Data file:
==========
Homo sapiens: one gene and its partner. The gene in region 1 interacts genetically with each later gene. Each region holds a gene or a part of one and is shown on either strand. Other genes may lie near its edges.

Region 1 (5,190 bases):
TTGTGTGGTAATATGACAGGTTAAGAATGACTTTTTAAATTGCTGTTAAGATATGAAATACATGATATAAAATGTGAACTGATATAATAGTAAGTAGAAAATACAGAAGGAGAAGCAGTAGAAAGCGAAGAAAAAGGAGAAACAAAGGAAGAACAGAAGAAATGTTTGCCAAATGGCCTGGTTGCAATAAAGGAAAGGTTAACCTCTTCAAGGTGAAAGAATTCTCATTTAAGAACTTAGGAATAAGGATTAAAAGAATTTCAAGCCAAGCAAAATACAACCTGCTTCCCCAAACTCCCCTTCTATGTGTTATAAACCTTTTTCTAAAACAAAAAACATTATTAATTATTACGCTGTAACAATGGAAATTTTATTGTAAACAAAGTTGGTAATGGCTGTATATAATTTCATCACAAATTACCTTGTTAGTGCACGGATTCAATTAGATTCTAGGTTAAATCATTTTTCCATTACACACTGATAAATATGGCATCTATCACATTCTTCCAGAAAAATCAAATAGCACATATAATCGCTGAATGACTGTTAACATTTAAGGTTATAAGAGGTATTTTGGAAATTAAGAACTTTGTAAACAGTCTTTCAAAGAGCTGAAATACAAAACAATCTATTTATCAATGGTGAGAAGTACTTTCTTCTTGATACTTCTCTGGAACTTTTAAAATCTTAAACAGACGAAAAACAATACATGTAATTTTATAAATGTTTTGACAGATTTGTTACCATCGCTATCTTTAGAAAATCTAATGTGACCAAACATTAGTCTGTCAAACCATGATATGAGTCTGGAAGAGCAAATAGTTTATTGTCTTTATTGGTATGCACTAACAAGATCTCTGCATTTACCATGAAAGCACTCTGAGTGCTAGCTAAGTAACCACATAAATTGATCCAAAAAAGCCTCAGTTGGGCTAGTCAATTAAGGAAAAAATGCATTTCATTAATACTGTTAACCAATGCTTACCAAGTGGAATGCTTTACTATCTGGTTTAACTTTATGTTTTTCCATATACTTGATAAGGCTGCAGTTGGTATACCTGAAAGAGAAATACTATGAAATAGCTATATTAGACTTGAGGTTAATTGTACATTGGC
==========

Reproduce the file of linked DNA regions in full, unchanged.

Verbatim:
Homo sapiens: one gene and its partner. The gene in region 1 interacts genetically with each later gene. Each region holds a gene or a part of one and is shown on either strand. Other genes may lie near its edges.

Region 1 (5,190 bases):
TTGTGTGGTAATATGACAGGTTAAGAATGACTTTTTAAATTGCTGTTAAGATATGAAATACATGATATAAAATGTGAACTGATATAATAGTAAGTAGAAAATACAGAAGGAGAAGCAGTAGAAAGCGAAGAAAAAGGAGAAACAAAGGAAGAACAGAAGAAATGTTTGCCAAATGGCCTGGTTGCAATAAAGGAAAGGTTAACCTCTTCAAGGTGAAAGAATTCTCATTTAAGAACTTAGGAATAAGGATTAAAAGAATTTCAAGCCAAGCAAAATACAACCTGCTTCCCCAAACTCCCCTTCTATGTGTTATAAACCTTTTTCTAAAACAAAAAACATTATTAATTATTACGCTGTAACAATGGAAATTTTATTGTAAACAAAGTTGGTAATGGCTGTATATAATTTCATCACAAATTACCTTGTTAGTGCACGGATTCAATTAGATTCTAGGTTAAATCATTTTTCCATTACACACTGATAAATATGGCATCTATCACATTCTTCCAGAAAAATCAAATAGCACATATAATCGCTGAATGACTGTTAACATTTAAGGTTATAAGAGGTATTTTGGAAATTAAGAACTTTGTAAACAGTCTTTCAAAGAGCTGAAATACAAAACAATCTATTTATCAATGGTGAGAAGTACTTTCTTCTTGATACTTCTCTGGAACTTTTAAAATCTTAAACAGACGAAAAACAATACATGTAATTTTATAAATGTTTTGACAGATTTGTTACCATCGCTATCTTTAGAAAATCTAATGTGACCAAACATTAGTCTGTCAAACCATGATATGAGTCTGGAAGAGCAAATAGTTTATTGTCTTTATTGGTATGCACTAACAAGATCTCTGCATTTACCATGAAAGCACTCTGAGTGCTAGCTAAGTAACCACATAAATTGATCCAAAAAAGCCTCAGTTGGGCTAGTCAATTAAGGAAAAAATGCATTTCATTAATACTGTTAACCAATGCTTACCAAGTGGAATGCTTTACTATCTGGTTTAACTTTATGTTTTTCCATATACTTGATAAGGCTGCAGTTGGTATACCTGAAAGAGAAATACTATGAAATAGCTATATTAGACTTGAGGTTAATTGTACATTGGC